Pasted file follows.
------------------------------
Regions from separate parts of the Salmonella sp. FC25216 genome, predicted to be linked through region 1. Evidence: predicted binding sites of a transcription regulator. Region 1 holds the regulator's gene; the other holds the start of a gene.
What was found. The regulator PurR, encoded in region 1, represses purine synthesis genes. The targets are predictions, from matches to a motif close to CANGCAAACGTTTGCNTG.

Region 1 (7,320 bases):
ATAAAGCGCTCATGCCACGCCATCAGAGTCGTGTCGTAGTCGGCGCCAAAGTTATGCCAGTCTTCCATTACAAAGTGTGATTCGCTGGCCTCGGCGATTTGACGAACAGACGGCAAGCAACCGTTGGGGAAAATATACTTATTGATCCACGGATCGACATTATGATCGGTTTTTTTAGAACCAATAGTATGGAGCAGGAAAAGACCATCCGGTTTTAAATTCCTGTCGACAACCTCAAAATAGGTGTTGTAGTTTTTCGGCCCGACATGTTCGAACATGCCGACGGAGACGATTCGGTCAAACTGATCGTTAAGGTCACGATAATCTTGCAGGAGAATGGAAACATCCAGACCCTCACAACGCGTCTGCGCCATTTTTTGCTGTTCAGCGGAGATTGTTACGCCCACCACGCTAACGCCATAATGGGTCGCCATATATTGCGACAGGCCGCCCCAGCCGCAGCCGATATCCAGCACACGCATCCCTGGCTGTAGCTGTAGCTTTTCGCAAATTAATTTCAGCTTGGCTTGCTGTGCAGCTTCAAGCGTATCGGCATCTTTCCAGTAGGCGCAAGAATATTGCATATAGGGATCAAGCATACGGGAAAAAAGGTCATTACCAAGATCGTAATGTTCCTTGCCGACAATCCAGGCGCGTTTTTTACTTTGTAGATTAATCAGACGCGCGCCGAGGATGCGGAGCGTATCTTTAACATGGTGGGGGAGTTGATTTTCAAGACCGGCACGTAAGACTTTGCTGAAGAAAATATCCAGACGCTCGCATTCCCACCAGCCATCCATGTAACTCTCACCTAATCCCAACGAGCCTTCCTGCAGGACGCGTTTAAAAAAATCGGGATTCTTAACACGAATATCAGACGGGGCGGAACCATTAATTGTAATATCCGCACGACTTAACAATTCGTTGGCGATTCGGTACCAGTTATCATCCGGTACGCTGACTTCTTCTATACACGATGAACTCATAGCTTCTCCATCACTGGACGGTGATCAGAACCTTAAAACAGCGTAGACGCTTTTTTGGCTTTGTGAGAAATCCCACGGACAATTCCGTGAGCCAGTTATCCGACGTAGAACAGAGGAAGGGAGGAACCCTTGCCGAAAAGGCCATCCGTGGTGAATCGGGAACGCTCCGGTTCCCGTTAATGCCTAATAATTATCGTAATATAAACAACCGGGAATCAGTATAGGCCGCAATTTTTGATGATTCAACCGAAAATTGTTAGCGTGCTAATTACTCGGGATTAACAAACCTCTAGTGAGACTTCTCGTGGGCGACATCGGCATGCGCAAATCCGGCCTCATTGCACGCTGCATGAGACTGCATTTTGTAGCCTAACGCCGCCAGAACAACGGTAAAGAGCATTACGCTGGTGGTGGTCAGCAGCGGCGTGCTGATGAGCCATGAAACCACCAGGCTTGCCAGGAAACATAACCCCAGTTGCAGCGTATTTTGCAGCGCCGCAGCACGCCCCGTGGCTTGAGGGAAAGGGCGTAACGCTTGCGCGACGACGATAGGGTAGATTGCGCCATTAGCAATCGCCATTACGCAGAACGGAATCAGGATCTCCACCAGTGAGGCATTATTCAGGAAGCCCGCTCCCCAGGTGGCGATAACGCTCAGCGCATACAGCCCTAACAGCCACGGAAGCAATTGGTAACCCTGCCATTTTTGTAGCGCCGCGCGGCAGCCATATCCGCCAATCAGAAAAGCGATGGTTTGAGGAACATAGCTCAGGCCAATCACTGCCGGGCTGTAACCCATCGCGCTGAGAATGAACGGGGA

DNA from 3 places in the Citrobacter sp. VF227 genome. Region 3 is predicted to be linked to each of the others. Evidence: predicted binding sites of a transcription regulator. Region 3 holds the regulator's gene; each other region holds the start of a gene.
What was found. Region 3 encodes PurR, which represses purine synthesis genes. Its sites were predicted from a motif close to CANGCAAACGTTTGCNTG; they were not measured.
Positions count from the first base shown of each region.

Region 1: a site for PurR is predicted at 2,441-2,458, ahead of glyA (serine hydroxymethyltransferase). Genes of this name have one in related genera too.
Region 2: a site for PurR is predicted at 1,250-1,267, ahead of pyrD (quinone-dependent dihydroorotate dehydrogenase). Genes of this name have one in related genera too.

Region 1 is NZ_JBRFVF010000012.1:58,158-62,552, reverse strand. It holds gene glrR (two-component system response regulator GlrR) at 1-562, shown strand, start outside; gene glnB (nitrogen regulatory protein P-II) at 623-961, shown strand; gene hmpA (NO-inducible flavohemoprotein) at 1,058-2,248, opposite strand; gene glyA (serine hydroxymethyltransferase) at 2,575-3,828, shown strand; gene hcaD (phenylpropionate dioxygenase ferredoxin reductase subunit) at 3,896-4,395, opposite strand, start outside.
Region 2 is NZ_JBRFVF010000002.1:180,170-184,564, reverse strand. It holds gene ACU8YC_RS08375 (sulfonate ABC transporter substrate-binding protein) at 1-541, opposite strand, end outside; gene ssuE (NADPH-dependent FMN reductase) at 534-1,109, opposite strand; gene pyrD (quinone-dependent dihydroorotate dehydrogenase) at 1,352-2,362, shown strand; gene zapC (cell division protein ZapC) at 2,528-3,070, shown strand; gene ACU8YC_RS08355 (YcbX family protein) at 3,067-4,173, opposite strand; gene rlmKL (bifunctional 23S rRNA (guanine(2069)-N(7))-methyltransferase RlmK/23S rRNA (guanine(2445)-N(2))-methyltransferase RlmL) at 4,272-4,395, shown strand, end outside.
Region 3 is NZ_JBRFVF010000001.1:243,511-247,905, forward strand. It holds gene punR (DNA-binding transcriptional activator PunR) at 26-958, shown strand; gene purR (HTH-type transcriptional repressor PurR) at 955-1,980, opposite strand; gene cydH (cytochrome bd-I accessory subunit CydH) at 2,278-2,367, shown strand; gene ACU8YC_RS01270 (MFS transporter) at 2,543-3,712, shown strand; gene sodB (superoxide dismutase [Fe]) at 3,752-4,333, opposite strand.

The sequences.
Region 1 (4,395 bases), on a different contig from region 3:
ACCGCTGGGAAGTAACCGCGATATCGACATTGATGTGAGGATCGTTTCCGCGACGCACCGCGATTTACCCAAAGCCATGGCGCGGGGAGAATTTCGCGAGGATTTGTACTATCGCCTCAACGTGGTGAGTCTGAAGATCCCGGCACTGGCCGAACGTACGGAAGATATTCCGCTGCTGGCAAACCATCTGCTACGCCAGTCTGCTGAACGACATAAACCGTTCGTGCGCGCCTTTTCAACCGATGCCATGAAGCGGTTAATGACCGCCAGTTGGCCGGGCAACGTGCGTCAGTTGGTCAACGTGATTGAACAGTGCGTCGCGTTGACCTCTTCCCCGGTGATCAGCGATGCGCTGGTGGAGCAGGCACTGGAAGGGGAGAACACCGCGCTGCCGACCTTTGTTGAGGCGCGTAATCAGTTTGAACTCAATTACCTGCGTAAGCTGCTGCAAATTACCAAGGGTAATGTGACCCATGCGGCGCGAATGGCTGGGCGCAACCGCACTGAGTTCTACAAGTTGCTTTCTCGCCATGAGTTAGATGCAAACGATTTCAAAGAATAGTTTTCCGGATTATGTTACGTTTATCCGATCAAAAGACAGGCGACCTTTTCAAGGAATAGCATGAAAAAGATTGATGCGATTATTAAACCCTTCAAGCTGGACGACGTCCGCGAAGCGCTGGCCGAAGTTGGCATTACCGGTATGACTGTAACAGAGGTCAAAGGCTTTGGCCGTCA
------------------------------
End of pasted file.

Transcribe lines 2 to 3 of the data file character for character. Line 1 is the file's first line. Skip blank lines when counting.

What was found. The regulator PurR, encoded in region 1, represses purine synthesis genes. The targets are predictions, from matches to a motif close to CANGCAAACGTTTGCNTG.

Region 1 (7,320 bases):